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A CurtainUp Review
Woody Sez: The Life and Music of Woody Guthrie
As Moore and O'Reilly have made the Irish Rep the place to see superbly performed, intimately staged plays and musicals with Irish roots, so David M. Lutken devised a tribute to folk music's legendary poet of the people into something that transcends the biographical concert genre.
Given that Woody Sez features more than forty songs, it certainly qualifies as a concert. And with those songs organized to accommodate cradle to grave details about Guthrie's life, it fits the bio-concert genre. But with Lutken singing and playing several instruments as well as acting as Guthrie and the show's narrator, Woody Sez is something much more artful.
Lutken's collaboration with director Nick Corley makes for an extraordinarily entertaining and informative two hours. It's a concept that calls for a cast of just four, though all must be super gifted and extremely versatile.
Mr. Lutken can't be faulted for casting himself in the leading role, for to describe his triple-threat singing, playing and acting as excellent is an understatement. He is a wonder! He makes narrating and actually embodying Woody as easy as peeling a banana. His physical agility is amazing, as are his harmonica playing and guitar picking. His vocal and instrumental skills are probably better than Guthrie's ever were, and as good as the best of still active Guthrie-inspired troubadours like James Taylor and Bob Dylan.
Mr. Lutken's obvious love and admiration for his subject, the joy he takes in singing and playing the music is shared by the very accomplished members of his team. Over the course of two hours the musical instruments arrayed on Luke Hegel-Cantarella's set are all used. The zestfully performed includes favoritss like "The Ballad of Tom Joad", "I Ride an Ol Paint," "Sinking of the Reuben James" and "Union Maid."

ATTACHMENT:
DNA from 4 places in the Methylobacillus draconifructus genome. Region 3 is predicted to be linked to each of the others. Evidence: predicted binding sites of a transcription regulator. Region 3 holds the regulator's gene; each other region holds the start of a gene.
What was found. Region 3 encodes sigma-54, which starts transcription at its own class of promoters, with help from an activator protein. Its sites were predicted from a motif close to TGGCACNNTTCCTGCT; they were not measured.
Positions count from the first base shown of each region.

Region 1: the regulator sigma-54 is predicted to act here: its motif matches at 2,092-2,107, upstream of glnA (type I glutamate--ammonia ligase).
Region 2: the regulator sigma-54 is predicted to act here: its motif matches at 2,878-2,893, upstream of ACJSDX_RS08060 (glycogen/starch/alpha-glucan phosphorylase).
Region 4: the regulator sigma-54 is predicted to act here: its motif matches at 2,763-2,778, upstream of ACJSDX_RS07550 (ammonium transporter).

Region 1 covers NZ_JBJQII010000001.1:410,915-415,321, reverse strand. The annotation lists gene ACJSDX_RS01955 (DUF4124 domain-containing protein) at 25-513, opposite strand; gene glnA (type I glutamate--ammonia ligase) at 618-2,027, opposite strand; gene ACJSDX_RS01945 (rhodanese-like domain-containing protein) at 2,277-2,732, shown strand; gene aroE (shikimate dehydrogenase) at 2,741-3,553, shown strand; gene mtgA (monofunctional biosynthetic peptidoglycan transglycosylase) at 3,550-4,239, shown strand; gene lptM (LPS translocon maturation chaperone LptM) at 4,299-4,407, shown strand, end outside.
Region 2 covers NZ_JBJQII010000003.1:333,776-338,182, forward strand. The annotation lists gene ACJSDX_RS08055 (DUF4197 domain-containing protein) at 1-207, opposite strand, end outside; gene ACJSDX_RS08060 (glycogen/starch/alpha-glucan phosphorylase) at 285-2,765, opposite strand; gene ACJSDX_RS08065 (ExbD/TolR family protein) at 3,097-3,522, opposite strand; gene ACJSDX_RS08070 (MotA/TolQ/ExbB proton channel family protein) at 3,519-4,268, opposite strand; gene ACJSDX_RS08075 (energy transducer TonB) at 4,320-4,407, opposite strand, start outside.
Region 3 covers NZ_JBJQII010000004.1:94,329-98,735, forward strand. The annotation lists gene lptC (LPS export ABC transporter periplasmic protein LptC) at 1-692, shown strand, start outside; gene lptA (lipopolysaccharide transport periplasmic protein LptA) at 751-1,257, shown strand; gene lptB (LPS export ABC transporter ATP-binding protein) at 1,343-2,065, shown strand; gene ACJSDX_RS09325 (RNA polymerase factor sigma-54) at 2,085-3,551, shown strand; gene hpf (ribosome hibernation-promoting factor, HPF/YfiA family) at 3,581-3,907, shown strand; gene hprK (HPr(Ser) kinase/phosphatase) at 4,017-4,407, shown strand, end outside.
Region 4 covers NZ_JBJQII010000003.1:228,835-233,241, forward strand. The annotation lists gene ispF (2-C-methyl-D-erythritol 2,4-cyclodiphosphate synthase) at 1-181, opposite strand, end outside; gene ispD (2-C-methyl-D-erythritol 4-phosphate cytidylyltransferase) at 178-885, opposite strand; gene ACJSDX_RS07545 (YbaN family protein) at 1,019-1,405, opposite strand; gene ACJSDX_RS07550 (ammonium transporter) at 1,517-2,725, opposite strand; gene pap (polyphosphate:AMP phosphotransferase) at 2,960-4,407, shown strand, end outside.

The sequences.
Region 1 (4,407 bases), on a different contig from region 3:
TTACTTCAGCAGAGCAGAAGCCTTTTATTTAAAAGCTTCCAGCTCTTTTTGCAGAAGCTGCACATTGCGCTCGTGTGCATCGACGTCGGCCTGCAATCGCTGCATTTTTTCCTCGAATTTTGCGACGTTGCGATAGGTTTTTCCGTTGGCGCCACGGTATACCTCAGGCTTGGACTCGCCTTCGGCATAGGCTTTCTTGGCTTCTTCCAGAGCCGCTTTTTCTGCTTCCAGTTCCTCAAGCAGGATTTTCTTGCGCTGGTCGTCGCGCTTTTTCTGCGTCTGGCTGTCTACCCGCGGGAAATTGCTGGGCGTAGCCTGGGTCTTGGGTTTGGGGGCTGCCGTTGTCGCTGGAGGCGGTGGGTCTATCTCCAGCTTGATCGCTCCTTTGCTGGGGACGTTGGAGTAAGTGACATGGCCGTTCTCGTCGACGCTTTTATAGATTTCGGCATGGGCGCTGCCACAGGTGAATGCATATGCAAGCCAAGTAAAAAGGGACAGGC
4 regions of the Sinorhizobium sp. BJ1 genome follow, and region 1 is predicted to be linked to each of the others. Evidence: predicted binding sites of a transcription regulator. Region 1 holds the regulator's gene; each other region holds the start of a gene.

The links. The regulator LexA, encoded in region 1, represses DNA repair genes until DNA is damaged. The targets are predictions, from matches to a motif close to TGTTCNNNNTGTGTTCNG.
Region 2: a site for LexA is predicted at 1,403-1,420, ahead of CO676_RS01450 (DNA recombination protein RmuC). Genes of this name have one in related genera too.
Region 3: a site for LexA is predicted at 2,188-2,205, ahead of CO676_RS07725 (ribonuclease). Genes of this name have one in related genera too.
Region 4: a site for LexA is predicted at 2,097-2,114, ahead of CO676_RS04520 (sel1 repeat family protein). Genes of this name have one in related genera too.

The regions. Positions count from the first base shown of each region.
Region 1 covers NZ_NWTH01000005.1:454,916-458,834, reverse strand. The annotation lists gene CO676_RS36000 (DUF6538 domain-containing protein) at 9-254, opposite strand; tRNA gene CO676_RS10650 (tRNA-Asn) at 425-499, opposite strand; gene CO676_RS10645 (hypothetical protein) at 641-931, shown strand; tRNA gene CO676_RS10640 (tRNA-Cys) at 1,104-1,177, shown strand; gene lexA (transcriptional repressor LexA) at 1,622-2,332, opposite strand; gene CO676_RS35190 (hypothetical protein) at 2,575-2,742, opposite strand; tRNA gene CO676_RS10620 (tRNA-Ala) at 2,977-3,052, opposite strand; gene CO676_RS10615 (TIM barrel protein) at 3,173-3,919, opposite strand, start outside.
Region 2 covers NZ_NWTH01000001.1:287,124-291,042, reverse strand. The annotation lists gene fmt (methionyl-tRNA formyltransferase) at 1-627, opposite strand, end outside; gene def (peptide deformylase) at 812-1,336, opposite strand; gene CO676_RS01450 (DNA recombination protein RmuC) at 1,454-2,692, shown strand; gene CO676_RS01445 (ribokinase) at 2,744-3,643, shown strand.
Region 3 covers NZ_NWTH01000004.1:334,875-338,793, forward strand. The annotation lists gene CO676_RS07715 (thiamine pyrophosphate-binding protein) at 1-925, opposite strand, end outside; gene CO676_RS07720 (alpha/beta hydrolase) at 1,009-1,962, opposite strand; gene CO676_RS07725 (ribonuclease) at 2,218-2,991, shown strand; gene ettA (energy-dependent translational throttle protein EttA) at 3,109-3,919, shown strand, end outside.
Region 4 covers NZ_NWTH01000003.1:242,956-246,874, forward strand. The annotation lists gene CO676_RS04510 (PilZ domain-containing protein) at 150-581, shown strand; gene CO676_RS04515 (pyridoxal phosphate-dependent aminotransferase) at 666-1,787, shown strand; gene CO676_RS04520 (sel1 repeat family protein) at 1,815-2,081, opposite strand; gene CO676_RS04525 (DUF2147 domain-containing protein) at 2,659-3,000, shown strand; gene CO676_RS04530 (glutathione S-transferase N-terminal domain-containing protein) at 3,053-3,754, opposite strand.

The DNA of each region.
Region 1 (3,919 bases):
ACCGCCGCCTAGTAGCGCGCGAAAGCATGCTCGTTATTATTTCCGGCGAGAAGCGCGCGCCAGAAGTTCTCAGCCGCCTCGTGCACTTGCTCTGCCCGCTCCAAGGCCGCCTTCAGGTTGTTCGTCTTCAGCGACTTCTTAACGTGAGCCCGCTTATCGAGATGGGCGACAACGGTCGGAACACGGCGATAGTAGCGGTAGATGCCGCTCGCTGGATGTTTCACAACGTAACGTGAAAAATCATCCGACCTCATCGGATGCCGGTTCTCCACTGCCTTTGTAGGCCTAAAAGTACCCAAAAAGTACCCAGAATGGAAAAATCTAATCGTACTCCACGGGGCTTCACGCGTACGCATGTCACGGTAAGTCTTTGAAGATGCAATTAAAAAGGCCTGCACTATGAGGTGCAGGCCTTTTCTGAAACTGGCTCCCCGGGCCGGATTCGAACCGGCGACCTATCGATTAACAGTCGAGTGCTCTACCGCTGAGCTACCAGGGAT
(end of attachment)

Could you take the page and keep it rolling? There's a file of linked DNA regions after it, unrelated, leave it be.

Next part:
Some pictures of Woody at various stages of his life and Jeffrey Meek's class defining costumes, splendidly support the authentic geographic, historic, folksy atmosphere. The high and low spots of Woody's life are make for a varied narrative. Michael Gottlieb's lighting is especially effective in the second act when Lutken's Woody talks about the loss of one of his children.
While audience members are likely to be familiar with many of the songs in the extensive Guthrie canon and even much of his life story, some details about his all too short and full of darkness life will be a revelation. The biographical recollections include the Oklahoma boyhood, the politically inflected concertizing, war service and meet-ups with other folk music luminaries. But, familiar or not, there's something fresh and special about the way it's all woven into the Irish Rep production.
Songs that won't be instantly recognized probably includes "Talkng New York City." But it will of course feel made to order for Irish Rep's audience.
While I began this review by describing Woody Sez as a tribute to folk music's legendary poet of the people, Guthrie himself laid no claim to such a title. As Lutken as Woody puts it: "You may have been taught to call me by the name of the poet but I am no more of a poet than you are. The only story that I've tried to write down has been you." On the other hand, to explain why seeing Woody Sez is one of the best ways to enjoyably view these troubled times through Guthrie's still pertinent perspective, here's Lutken's Woody again: "Unless we do hear the work songs, war songs, love songs and dance songs of all the people everywhere, we are most apt to lose the peace, and this world right along with it."
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Devised by David M Lutken and Nick Corley/ and with Darcie Deaville, Helen Jean Russell, Andy Teirstein
Directed by Nick Corley
Starring: David M Lutken, Darcie Deaville, Helen Jean Russell, Andy Teirstein
Set by Luke-Hegel Cantarella
Costumes designed by Jeffrey Meek
Lighting: Michael Gottlieb
Stage Manager:April Ann Kline
Running time: Two hours 5 minutes, with 1 intermission
Irish Rep, 132 W. 22nd Street
From 6/01/17; opening 6/08/17; closing 7/23/17 -extended to 9/10/17
Reviewed by Elyse Sommer at 6/03 press preview
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